Splatformers have really solidified themselves as a genre of their own. In the past, titles such as the infamous I Wanna Be The Guy, were kinda niche in that they only appealed to the very hardcore. That’s still the case to a certain degree, but Super Meat Boy also brought them more into the mainstream.

One series that passed me by was LOVE, which came out in 2008, and has recently received a third entry on the Switch. With its cutesy thumbnail and hardcore 2D platforming, I was sold on it – but can it live up to the pedigree of the other genre classics?

Playing as fiveEight, a simple little stickman dude, your goal is to work your way through the mechanical world looking for other stick people. It’s a simple premise that the game barely even acknowledges, because it’s clear that the gameplay is the primary focus.

There are 25 levels for your little fella to work through, with each offering a  small area for you to navigate its various obstacles. Each one has its own colour scheme and music track, which really helps give them all a sense of identity. It also helps that the music is so good, with the electronic beats adding to the adrenaline rush.

As for how it plays, I’d describe it as being a little like VVVVVV except without the gravity flipping. That’s not to say that the game does nothing new, as there’s a range of interesting gimmicks for you to overcome; there’s some generic traps like moving saws and dropping platforms, but then the game throws in some more unique ones like a bubble helicopter and a manually controlled gun that can destroy blocks to create a route for you to proceed. There’s a nice sense of progression, especially as the later levels mix gimmicks together in an interesting way, allowing you to put your previous knowledge to the test. Even the levels themselves feel just the right length so that they never outstay their welcome. They’re long enough for you to gain just enough usage out of a level gimmick before it ends and you’re onto the next thing.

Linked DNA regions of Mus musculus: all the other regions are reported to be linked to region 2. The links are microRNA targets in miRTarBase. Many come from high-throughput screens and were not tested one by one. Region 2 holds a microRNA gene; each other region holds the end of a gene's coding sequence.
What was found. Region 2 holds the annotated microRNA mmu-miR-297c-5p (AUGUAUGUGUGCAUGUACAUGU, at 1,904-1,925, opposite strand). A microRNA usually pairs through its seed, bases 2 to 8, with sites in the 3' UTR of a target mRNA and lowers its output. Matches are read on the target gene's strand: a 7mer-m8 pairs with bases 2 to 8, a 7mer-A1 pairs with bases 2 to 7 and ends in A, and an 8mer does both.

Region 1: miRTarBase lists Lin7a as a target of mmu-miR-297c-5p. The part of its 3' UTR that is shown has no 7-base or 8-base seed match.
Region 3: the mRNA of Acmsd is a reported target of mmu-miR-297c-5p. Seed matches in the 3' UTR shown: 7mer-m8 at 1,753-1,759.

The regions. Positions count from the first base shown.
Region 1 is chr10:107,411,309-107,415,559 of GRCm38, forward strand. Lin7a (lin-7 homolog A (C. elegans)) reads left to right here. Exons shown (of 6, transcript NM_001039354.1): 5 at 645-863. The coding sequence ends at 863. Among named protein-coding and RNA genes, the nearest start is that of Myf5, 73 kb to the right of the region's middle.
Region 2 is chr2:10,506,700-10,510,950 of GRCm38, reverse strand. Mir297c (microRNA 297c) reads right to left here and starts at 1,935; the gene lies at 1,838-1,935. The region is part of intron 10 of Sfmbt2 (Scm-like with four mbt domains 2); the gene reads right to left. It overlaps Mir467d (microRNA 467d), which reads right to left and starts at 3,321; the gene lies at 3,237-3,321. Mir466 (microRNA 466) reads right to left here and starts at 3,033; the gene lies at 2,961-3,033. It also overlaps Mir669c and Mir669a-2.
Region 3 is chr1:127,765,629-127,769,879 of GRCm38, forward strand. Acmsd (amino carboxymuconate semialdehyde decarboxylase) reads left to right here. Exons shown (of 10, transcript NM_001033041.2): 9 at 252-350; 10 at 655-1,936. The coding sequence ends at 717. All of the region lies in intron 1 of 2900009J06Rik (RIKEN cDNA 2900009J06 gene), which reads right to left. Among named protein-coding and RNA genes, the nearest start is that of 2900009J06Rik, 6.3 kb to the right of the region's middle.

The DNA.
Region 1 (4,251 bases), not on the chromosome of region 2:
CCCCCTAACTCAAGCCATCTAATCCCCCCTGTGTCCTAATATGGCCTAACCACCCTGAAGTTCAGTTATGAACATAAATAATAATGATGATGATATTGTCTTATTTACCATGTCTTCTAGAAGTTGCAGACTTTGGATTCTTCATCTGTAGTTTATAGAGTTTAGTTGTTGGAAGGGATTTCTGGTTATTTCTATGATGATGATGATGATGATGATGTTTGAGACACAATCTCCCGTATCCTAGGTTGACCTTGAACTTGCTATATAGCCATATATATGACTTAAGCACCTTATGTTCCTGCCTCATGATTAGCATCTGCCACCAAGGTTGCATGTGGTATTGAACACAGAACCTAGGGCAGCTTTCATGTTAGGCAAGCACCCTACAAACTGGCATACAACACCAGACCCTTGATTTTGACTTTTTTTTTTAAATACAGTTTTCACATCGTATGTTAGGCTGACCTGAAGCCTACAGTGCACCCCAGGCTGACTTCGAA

The great thing about LOVE 3 is that its unique checkpoint system works wonders for accessibility. Of course, the game saves automatically after every level, but with the click of a button you can set your own checkpoint. As long as it’s not in the path of danger (if anything hits it, it’ll disappear), you can set down as many as you like. The game is tough, and this really alleviates a lot of the challenge. Purists may find that it lessens the difficulty a bit too much, but it only really affects the main ‘unlimited’ game mode where you have infinite lives at your disposal. Thankfully there are many more modes for the truly hardcore that may be more to their tastes.


Whilst it’ll likely only take you about an hour or so to make your way through the ‘Unlimited’ game mode, things don’t just end there. The best thing about LOVE 3 is just how much content is crammed into this package. If unlimited lives aren’t your thing, there’s an Arcade Mode that gives you 150 lives to work with. These are easy to burn through if you are playing through for the first time, so most will probably want to tackle this challenge on a replay. Time Attack, unsurprisingly, times how long it takes you to beat the game and records your time for both ‘Any%’ and ‘100%’ completions – depending on whether you uncover all of the deviously hidden secrets. Finally, ‘YOLO’ challenges you to beat the game with just a single life, which is hilariously difficult to do.

…and that’s just for LOVE 3.

On top of all that, the game also include LOVE, LOVE 2: kuso, LOVE Remastered, <3, along with the three main games lumped together in both classic and remastered forms. There’s a lot of LOVE here to go around. At the end of the day, they’re all more of the same – but that’s not necessarily a bad thing when the gameplay is so tight and just so damn enjoyable. For the completionist, there’s also a variety of achievements that encourage you to play the games again and again; some are as simple as simply beating the game, but others are much tougher – from speedruns to level specific challenges. It all helps add more value to an already jam-packed title.


Overall, there’s nothing really to criticise with LOVE 3. It’s full of well-designed, challenging platforming, and there’s loads of content here for people who want to keep playing. It’s not a game that will appeal to anyone who isn’t already a fan of splatformers, but those who are are sure to have a great time!